Author Topic: Would this work? If not why not?  (Read 7062 times)

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Offline keyjoy

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Would this work? If not why not?
« on: June 10, 2011, 03:30:38 PM »
We are building our own house, we dug the holes for the piers last weekend. Went today to buy the rebar and no one would load the 20' sticks in our truck and we don't know anyone with a trailer to haul it. To get it delivered will cost a bunch and they can't bring it till next week.
So we came home empty-handed and Hubby had an idea. Why can't we instead of using rebar, use T-posts?
He drew up a plan.
We are building in Missouri, no codes or zoning, BUT we want it to be safe of course.
Will this work? If not can you tell us why you think it won't?

Offline dug

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Re: Would this work? If not why not?
« Reply #1 on: June 10, 2011, 04:42:16 PM »
I'm not sure about the T-bar but most building supply yards have a rebar cutter. If not you could bring a hacksaw and cut them in half yourself.

Offline Redoverfarm

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Re: Would this work? If not why not?
« Reply #2 on: June 10, 2011, 05:00:51 PM »
I'm not sure about the T-bar but most building supply yards have a rebar cutter. If not you could bring a hacksaw and cut them in half yourself.

When I started with our house back in 94 I didn't have a way to haul 20' sticks and the supplier would cut them in half (10') so I could haul.  Since then I have bought 20' sticks as I have a means to haul the longer length.  In fact I have probably bought enough 20' sticks on various projects including addition to the house and the cabin to stretch across the state if laid end to end. ;)  I really think that rebar is the best approach.  Yes I have used angle iron and everything else in footings and forms but rebar is the best to work with.  They are designed (ribs) to hold when surrounded by concrete to prevent seperation and cracks. Not to mention that you can add several in one sepecific area (cages) without sacrificing the amount of concrete.  Larger diameter metal take up too much room to gain the same reenforcement. 

Offline PEG688

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Re: Would this work? If not why not?
« Reply #3 on: June 10, 2011, 07:32:07 PM »

 I'm trying to figure out how you think the post bracket you ,   (((very nicely depicted , nice graphics  [cool] )) intend to make out of the modified fence posts equates to 20' long rebar sticks???

  You can buy post brackets from Simpson , like this one ,

 

 You'd still need rebar imbedded in the concrete pier , with the post base sticking out of the top.

 
When in doubt , build it stout with something you know about .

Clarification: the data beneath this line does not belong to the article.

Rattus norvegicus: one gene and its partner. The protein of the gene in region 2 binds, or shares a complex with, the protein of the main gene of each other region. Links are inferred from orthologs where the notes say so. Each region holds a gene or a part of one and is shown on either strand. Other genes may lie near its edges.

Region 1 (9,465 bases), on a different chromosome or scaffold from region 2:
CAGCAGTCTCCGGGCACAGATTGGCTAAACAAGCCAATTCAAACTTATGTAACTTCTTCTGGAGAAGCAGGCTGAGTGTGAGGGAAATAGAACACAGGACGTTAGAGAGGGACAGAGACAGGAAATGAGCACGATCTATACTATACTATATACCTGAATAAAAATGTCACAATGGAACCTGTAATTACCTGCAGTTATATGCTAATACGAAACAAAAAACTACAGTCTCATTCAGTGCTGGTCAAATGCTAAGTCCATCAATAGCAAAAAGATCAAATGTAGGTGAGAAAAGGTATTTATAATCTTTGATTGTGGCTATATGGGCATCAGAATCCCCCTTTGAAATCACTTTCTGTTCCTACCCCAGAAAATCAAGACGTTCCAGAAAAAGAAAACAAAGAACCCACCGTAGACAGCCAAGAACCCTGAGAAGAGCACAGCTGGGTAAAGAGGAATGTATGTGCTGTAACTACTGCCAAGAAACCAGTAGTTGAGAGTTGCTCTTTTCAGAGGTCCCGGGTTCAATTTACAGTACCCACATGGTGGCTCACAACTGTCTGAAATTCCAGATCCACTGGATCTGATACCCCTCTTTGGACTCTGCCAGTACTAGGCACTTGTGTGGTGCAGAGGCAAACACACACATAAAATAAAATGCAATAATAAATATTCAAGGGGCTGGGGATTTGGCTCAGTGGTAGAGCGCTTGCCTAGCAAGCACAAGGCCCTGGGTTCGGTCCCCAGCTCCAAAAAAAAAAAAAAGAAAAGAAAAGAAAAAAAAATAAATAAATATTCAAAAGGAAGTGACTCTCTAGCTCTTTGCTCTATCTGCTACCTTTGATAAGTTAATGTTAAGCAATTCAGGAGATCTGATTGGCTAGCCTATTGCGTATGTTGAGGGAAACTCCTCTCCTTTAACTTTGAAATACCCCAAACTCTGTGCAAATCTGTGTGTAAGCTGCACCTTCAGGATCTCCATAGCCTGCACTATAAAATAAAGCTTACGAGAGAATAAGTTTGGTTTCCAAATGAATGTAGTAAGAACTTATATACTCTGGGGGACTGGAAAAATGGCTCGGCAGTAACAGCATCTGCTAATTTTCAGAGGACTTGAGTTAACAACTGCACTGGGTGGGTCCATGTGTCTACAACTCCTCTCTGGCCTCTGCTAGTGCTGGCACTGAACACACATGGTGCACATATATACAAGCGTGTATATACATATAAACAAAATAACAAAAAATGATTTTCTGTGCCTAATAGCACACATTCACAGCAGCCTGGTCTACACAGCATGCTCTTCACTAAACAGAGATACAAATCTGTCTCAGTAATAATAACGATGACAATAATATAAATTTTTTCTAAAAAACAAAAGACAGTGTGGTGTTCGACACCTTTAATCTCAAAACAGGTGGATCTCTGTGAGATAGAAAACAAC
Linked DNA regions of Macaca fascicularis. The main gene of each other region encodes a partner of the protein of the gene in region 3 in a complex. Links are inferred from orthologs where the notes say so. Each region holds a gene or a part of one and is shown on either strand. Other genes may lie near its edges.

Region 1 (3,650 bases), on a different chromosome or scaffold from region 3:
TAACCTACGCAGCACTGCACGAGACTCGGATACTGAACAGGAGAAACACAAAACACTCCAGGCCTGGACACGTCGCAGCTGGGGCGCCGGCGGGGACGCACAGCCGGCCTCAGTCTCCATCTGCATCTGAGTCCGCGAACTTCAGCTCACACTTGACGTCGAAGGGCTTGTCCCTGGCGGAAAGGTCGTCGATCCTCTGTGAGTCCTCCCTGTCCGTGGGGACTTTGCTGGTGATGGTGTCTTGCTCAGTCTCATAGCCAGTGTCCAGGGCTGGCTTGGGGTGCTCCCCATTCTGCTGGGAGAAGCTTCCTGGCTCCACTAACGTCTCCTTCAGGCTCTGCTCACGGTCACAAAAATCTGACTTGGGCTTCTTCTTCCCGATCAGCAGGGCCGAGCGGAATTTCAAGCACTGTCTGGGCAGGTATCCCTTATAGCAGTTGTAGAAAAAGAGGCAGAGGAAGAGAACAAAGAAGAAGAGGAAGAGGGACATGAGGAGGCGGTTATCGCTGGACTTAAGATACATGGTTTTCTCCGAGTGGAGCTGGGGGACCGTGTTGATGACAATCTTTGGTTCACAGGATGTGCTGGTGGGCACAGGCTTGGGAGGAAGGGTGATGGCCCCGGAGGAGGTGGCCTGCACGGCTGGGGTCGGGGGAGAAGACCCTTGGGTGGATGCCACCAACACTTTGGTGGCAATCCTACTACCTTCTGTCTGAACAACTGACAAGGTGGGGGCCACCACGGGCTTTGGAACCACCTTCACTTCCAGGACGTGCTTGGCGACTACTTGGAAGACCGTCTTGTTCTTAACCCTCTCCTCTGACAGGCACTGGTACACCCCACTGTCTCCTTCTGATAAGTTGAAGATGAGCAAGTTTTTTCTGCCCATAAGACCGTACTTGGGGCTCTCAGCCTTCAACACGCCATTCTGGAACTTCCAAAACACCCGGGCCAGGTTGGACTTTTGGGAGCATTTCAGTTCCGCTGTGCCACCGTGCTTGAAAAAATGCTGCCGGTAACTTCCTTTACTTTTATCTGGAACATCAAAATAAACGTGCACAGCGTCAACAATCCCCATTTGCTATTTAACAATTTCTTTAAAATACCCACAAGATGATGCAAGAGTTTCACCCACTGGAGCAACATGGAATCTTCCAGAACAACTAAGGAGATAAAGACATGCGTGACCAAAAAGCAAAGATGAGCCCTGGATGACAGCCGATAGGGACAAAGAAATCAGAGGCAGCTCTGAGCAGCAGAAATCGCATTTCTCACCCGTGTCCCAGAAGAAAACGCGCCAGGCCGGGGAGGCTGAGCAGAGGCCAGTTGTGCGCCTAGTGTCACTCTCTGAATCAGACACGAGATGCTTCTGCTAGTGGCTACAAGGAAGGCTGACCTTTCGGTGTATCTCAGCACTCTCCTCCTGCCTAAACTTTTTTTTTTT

Offline PEG688

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Re: Would this work? If not why not?
« Reply #4 on: June 10, 2011, 07:33:54 PM »

 Rebar cutter could be rented from a rental place. A sawsall with a metal cutting blade would cut it as well and the  hack saw already mentioned.
When in doubt , build it stout with something you know about .

Offline Texas Tornado

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Re: Would this work? If not why not?
« Reply #5 on: June 10, 2011, 11:24:10 PM »
T-posts are not one piece but 2 or more welded/formed together, lighter metal and not grooved like rebar nor do they have the staying power of rebar..

Offline keyjoy

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Re: Would this work? If not why not?
« Reply #6 on: June 11, 2011, 01:56:34 AM »
I asked all 3 lumber yards I went to if they could cut it in half so I could haul it and none of them would. So much for customer service  :(. The first thing my DH said when I told him I couldn't get it was we would take a hacksaw with us and saw them all in half in the parking lot.
The 20'sticks are 6.29 each, the 10' are 5.51. It's the principle! :)
It makes sense that the T-posts would take up more room in the concrete. DH just came up with the idea of "killing 2 birds with one stone" as far as using the T posts as rebar in the pier, then drilling holes in the shovel part of the t-post to use as a beam brace.
Thanks for all your comments. We really wanted to get started on the rebar in the holes this weekend(Sunday and Monday are our weekends).
New camera is coming Monday. I am planning to start a build thread.

Offline Ernest T. Bass

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Re: Would this work? If not why not?
« Reply #7 on: June 11, 2011, 03:22:05 AM »
Wow, I can't believe all three yards wouldn't do a simple thing like that for you.. Our little podunk DoitBest will cut stuff up, bend stuff and even rip up wood on their table saw, often for free on smaller orders.. We've had the rebar cut every time we've bought it.

Only thing they don't do is supply a pick with their rented scaffolding...  d*

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Offline rick91351

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Re: Would this work? If not why not?
« Reply #8 on: June 11, 2011, 05:40:16 AM »
Wow, I can't believe all three yards wouldn't do a simple thing like that for you.. Our little podunk DoitBest will cut stuff up, bend stuff and even rip up wood on their table saw, often for free on smaller orders.. We've had the rebar cut every time we've bought it.

Only thing they don't do is supply a pick with their rented scaffolding...  d*

If the local lumber yards will not do that then check in the phone book for construction supply or concrete construction supply.  Most times they carry what you need.  They custom cut and bend.  They might even have what you need laying around.